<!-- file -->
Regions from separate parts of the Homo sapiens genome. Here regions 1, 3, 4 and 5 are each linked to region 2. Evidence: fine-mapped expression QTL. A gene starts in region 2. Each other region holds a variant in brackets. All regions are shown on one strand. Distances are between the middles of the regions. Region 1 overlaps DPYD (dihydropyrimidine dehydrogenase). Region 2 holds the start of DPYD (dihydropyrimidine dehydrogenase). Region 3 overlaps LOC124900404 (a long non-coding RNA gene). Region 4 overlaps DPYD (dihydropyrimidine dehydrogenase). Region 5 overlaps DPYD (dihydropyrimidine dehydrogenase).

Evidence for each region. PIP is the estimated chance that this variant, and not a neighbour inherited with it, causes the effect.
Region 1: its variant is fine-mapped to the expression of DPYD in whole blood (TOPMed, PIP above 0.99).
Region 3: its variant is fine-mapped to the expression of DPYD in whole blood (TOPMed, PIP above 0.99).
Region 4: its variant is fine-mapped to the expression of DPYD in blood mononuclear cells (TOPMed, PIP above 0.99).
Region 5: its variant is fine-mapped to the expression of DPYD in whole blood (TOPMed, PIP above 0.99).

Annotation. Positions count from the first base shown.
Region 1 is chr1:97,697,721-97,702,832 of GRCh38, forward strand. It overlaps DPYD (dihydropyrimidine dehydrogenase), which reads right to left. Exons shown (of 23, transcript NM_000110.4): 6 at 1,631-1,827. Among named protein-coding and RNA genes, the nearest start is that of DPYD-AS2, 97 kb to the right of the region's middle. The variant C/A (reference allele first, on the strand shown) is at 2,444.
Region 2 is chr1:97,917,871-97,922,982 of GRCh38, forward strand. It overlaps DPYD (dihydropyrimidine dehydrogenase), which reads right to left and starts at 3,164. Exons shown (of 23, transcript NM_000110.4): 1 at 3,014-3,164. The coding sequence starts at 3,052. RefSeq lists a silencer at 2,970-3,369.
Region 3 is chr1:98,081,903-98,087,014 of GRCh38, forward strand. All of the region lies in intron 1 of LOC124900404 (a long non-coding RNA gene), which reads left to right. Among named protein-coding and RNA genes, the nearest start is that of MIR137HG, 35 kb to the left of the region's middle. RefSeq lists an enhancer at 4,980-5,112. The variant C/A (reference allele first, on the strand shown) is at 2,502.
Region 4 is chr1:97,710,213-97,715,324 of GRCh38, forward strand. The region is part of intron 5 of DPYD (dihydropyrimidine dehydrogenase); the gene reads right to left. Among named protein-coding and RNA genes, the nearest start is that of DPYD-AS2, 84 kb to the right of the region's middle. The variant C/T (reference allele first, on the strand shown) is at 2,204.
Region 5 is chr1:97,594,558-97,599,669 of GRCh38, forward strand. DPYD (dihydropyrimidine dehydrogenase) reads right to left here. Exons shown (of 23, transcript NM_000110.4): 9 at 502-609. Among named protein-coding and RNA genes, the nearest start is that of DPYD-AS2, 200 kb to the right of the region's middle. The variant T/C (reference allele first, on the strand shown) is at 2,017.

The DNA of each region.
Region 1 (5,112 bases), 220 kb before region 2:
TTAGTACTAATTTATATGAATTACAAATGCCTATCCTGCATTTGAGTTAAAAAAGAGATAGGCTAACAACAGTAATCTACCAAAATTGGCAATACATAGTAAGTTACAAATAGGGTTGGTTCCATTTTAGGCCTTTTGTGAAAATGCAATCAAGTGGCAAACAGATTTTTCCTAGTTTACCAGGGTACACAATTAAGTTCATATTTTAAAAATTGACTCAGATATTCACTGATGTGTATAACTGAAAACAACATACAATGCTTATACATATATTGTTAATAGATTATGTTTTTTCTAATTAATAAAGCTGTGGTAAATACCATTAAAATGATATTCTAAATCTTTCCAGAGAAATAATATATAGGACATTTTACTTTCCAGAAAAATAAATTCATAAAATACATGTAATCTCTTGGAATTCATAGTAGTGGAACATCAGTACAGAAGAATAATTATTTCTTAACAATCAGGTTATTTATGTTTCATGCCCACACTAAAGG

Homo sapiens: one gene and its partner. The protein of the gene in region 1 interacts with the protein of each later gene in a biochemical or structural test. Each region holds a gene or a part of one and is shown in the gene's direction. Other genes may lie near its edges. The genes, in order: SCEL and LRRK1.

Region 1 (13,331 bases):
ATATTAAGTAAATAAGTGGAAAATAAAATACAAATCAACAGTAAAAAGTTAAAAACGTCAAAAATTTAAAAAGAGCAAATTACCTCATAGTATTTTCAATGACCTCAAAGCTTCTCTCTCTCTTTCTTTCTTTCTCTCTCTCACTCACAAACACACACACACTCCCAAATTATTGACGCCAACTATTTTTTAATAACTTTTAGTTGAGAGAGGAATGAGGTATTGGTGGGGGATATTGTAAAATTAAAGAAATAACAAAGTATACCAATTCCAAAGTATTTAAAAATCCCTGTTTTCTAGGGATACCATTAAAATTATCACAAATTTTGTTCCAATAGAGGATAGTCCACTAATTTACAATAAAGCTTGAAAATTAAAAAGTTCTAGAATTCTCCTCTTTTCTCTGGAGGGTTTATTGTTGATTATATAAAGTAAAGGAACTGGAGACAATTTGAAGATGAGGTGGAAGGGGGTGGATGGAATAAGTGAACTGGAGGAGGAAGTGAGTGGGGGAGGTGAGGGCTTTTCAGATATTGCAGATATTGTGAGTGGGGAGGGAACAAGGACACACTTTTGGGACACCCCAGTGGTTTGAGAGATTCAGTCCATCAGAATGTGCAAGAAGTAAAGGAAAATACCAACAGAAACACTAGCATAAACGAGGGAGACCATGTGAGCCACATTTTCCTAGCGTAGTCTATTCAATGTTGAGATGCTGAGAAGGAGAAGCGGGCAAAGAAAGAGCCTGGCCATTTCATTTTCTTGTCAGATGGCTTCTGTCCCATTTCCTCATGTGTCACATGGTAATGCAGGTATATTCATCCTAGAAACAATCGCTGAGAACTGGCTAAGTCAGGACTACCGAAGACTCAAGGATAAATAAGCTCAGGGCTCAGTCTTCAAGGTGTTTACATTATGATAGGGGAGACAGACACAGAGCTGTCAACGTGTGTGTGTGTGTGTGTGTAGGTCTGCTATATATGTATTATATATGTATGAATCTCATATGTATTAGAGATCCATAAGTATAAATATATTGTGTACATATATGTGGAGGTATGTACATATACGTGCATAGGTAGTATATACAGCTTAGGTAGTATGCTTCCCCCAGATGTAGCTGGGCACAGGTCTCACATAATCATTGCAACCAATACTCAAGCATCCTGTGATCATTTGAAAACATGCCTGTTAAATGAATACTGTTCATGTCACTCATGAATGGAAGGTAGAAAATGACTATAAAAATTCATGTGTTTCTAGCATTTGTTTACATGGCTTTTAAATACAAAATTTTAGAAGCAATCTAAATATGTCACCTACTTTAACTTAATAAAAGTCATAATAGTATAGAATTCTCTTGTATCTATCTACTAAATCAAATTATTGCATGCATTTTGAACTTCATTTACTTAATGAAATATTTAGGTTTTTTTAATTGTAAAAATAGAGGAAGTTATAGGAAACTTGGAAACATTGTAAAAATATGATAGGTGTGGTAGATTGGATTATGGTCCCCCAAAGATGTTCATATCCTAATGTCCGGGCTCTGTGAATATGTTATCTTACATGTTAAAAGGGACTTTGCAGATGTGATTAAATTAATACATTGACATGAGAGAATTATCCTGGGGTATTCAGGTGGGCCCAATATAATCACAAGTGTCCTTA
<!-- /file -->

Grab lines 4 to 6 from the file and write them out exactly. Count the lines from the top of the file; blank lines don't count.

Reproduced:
Region 3: its variant is fine-mapped to the expression of DPYD in whole blood (TOPMed, PIP above 0.99).
Region 4: its variant is fine-mapped to the expression of DPYD in blood mononuclear cells (TOPMed, PIP above 0.99).
Region 5: its variant is fine-mapped to the expression of DPYD in whole blood (TOPMed, PIP above 0.99).